Last fall my wife Tate and I took a 2 month Sabbatical around the world.
We did all sorts of bucket list things (like hike in the Dolomites, attend Oktoberfest in Munich, and volunteer at a panda reserve.
Yes, really. A panda reserve. Out in the middle of nowhere, in mainland China.
Insert, a ridiculously cute photo of Tate and panda here:
On this trip, we also visited over 30 cocktail bars across 3 continents, 7 countries, and a couple dozen cities.
You see, we have this weird goal of trying to go to the Top 100 bars in the world, and in two weeks we’re flying to Singapore almost entirely to visit bars.
Hopefully, we’ll be smarter than last time we visited Singapore:
I swear we’re not alcoholics, we’re just, I don’t know, fun?
I’ve got a point coming. No really, I do.
You see, after our two month sabbatical of traveling, eating and drinking our way around the world, all we wanted was to do something healthy for our bodies.
So two days after getting back, we decided to do the Whole30 diet.
No drinking, and a month full of veggies and healthy eating.
While challenging at times, overall the experience was great. I found a cure for my jetlag, had more energy, and was incredibly productive during that time.
But here’s where the problem set in.
Neither Tate or I had a plan for what to do after the 30 days was up.
I ended the diet by going to a mastermind retreat with a bunch of entrepreneurial friends, then immediately took a golf trip to Bermuda.
Sweet office, right?
And then we rolled right into Christmas and New Years.
In a span of less than 3 weeks, all of that positive stuff I did for my body was thrown out the window, because I didn’t put a plan in place for what would happen after the challenge.
This isn’t the first time this has happened during a 30 day challenge either.
The same thing has happened recently with my 30 day, daily blog challenge.
I wrote every day for 30 days and since then?
The challenge with 30 day sprints is that you can wear yourself out during that time, so when it comes to easing into positive long-term habits and routines, you’ve got no brainpower left to devote to it.
Essentially, you burn out.
And in reading my advance copy of the book, it’s had me thinking about ways I could have more successfully leveraged my 30 day sprints into longer term, positive changes.
Note: We’ll have a more proper post about his book next week when it launches, but I highly recommend you go pre-order it on Amazon here. It’s honestly one of the best non-fiction books I’ve read in years – and I’m not just saying that because he’s a friend!
How to Turn 30 Day Challenges into Long Term Success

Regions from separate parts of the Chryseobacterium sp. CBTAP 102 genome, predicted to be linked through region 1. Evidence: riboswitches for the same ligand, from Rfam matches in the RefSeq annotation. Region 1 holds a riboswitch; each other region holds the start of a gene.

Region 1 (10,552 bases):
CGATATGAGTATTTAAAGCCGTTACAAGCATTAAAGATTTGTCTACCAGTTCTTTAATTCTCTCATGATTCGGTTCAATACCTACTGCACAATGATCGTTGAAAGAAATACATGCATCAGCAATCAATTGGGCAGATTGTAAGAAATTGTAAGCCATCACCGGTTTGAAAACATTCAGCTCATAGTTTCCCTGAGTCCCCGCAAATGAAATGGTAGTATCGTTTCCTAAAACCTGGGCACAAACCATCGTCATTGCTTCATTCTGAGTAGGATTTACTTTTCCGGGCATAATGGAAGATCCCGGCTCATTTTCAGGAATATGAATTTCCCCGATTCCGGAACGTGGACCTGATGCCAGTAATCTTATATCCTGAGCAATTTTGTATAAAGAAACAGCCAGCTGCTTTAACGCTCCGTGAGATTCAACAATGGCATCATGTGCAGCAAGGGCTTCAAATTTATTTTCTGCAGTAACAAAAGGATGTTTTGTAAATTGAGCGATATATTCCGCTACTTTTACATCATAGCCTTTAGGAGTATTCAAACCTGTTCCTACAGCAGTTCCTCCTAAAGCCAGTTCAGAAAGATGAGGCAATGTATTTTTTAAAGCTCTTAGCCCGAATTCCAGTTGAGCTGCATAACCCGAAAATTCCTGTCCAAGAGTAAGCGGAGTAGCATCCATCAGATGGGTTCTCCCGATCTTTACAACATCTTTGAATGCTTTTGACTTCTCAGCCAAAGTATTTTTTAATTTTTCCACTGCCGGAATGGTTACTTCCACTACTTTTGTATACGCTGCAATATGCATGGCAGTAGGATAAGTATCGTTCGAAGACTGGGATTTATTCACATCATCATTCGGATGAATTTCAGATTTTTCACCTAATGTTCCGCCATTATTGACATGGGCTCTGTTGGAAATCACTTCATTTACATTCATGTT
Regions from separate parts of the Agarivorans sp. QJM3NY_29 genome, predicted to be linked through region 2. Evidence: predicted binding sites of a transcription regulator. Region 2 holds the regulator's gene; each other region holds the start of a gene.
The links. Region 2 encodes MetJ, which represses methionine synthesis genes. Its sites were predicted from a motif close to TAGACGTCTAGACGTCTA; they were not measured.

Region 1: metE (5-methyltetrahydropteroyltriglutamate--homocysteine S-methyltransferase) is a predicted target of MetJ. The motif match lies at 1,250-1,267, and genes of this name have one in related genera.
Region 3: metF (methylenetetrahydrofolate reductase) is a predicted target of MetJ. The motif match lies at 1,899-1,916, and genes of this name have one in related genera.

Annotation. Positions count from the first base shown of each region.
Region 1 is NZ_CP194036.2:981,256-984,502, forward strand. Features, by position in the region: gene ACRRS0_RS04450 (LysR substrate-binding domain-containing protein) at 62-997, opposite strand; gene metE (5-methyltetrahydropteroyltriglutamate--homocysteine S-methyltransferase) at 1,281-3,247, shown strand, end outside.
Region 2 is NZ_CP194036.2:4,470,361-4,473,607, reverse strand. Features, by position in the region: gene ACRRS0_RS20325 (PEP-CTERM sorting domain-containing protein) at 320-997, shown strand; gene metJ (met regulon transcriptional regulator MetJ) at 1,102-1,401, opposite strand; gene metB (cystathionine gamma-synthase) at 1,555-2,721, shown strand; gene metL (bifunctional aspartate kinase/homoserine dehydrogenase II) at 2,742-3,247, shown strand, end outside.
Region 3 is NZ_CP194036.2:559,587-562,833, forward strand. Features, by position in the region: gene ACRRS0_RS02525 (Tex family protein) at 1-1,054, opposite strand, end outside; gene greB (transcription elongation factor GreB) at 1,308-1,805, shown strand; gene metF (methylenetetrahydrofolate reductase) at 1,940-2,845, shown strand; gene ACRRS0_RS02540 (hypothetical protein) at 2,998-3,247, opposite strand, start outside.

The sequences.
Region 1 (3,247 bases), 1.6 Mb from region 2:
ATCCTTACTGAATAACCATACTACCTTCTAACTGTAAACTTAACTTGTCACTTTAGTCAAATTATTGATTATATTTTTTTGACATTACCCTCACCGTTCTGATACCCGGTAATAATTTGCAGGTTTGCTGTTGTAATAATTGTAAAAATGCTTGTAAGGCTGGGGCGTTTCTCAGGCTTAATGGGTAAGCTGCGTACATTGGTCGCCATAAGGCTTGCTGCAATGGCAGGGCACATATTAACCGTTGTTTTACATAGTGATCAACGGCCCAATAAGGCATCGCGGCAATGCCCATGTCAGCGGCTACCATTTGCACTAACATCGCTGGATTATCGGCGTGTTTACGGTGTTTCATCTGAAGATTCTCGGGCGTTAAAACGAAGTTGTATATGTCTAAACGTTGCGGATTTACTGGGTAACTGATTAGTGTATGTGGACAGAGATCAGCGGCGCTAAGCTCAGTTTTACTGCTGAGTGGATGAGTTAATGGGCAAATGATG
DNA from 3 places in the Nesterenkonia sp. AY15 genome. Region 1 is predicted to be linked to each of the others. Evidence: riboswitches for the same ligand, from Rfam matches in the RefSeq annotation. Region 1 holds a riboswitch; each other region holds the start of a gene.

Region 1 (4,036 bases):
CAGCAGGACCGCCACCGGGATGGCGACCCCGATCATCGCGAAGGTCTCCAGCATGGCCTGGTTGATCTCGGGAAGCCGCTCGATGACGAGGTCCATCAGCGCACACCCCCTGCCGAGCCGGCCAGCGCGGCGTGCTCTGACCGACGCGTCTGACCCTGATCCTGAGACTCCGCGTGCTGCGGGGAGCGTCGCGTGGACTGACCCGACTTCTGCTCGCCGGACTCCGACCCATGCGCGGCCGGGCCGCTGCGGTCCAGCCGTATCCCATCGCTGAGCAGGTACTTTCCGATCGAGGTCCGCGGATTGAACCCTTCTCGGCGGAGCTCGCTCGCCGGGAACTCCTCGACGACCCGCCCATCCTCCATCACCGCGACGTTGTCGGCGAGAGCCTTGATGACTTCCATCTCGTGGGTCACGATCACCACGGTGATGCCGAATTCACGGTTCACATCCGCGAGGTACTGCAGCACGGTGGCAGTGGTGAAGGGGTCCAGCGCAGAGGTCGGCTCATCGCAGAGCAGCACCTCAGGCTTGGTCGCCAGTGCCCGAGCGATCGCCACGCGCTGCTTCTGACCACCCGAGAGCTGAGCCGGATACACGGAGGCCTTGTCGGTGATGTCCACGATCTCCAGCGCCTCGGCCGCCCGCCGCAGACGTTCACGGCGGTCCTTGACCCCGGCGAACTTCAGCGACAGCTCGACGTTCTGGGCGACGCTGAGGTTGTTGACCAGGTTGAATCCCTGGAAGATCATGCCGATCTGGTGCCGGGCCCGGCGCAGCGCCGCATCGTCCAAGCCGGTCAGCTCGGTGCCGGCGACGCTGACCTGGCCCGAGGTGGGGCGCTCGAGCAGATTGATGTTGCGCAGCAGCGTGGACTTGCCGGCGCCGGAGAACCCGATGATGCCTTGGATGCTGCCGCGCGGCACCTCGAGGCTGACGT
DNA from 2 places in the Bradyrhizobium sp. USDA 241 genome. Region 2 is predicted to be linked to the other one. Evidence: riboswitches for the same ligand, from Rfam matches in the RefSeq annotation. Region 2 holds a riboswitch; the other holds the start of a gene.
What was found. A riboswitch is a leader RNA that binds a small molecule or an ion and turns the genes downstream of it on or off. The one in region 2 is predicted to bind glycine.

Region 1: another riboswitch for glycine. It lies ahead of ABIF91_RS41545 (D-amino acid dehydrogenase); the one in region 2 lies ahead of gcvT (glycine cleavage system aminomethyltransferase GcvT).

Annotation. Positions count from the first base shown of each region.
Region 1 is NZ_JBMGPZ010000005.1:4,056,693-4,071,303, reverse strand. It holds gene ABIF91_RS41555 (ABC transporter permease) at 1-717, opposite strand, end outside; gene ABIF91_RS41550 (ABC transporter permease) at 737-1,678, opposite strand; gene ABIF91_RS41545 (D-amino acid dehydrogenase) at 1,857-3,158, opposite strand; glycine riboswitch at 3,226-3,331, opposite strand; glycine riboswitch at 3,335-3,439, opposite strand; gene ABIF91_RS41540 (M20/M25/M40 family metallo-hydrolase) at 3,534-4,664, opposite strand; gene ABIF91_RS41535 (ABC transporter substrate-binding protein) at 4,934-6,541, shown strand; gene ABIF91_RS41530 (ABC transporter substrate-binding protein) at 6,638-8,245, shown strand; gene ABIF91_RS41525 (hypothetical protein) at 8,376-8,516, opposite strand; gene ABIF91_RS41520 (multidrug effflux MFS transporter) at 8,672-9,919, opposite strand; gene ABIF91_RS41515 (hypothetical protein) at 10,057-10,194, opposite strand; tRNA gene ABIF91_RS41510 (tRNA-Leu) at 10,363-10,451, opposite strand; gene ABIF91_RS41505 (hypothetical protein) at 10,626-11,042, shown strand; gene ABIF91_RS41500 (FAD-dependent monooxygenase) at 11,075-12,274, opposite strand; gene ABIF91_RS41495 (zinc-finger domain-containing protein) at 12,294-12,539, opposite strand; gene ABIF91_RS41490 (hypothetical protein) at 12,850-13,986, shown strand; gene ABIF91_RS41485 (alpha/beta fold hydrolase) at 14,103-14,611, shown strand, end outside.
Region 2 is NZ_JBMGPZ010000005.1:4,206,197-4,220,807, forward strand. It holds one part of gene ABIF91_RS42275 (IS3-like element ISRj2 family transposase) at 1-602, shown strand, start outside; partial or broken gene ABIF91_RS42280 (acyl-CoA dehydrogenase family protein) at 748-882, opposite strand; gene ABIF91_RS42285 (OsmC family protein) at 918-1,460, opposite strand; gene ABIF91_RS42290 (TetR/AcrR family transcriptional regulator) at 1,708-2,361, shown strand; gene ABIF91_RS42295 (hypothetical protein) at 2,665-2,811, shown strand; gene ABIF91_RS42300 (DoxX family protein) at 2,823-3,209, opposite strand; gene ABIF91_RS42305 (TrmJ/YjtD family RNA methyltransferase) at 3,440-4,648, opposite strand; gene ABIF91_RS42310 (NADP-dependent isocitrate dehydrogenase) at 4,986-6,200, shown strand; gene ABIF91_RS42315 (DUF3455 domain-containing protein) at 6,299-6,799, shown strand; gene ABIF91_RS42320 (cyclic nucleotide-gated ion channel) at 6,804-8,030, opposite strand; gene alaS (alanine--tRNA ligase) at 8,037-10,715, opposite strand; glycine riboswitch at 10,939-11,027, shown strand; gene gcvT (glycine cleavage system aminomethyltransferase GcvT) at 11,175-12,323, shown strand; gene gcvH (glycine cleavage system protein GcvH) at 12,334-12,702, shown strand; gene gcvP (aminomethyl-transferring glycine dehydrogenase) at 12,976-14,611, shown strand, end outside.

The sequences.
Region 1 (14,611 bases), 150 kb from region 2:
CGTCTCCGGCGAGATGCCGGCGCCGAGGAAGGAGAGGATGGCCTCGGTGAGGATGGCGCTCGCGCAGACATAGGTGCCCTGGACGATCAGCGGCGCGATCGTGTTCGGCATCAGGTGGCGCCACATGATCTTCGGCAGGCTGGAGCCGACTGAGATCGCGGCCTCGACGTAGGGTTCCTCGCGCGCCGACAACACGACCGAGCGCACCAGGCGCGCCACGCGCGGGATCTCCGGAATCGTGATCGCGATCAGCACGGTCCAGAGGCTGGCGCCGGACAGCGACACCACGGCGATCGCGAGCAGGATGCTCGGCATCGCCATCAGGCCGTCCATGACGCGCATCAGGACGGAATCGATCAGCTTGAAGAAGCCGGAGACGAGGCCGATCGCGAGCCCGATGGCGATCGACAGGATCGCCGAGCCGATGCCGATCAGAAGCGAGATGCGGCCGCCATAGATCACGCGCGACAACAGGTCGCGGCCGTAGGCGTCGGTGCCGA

Next time I decide to do a 30 day challenge here are three important things I’m going to do, in order to ensure success over the long term, not just over the span of 30 days.
1) Don’t Make Your Challenge Quite So Intense
In the case of each of the three challenges I mentioned above, I was happy that I was able to prove to myself that I could rise to the challenge.
However, because they were each so intense and time-consuming, once they were over, I didn’t have any energy left to keep the positive momentum going.
Next time I’d do something less intense and more sustainable, to hopefully create more positive change over the long term as it develops into a habit and not just a challenge.
2) Create a Plan for After the 30 Days, Before You Start
The last thing most people do when starting a diet, exercise plan, challenge etc. is think about what they’re going to do after.
That’s a huge mistake. By knowing what long term success looks like and creating a manageable and sustainable plan before you even start, you’ll know exactly what to do after your set time period ends, and will hopefully avoid the crash that so often hits.
3) Add Accountability on the Backend
For each of my challenges, I’ve had accountability of some kind. For the content creation stuff, this blog was my accountability partner.
By publicly stating my intentions, it became much harder to fail, than if I’d done it quietly.
With Whole30, Tate was my accountability, because we were doing it together.
But after these end, there’s no accountability. By finding someone (or something) to hold you accountable for those longer term goals you’re putting yourself in a position to succeed.
It All Seems Like Common Sense…
I get it, all this advice seems like common sense – yet when it comes to these types of challenges no one I know thinks about the aftermath – and frankly, if you are actually trying to cultivate meaningful change, it’s the after that’s the most important part.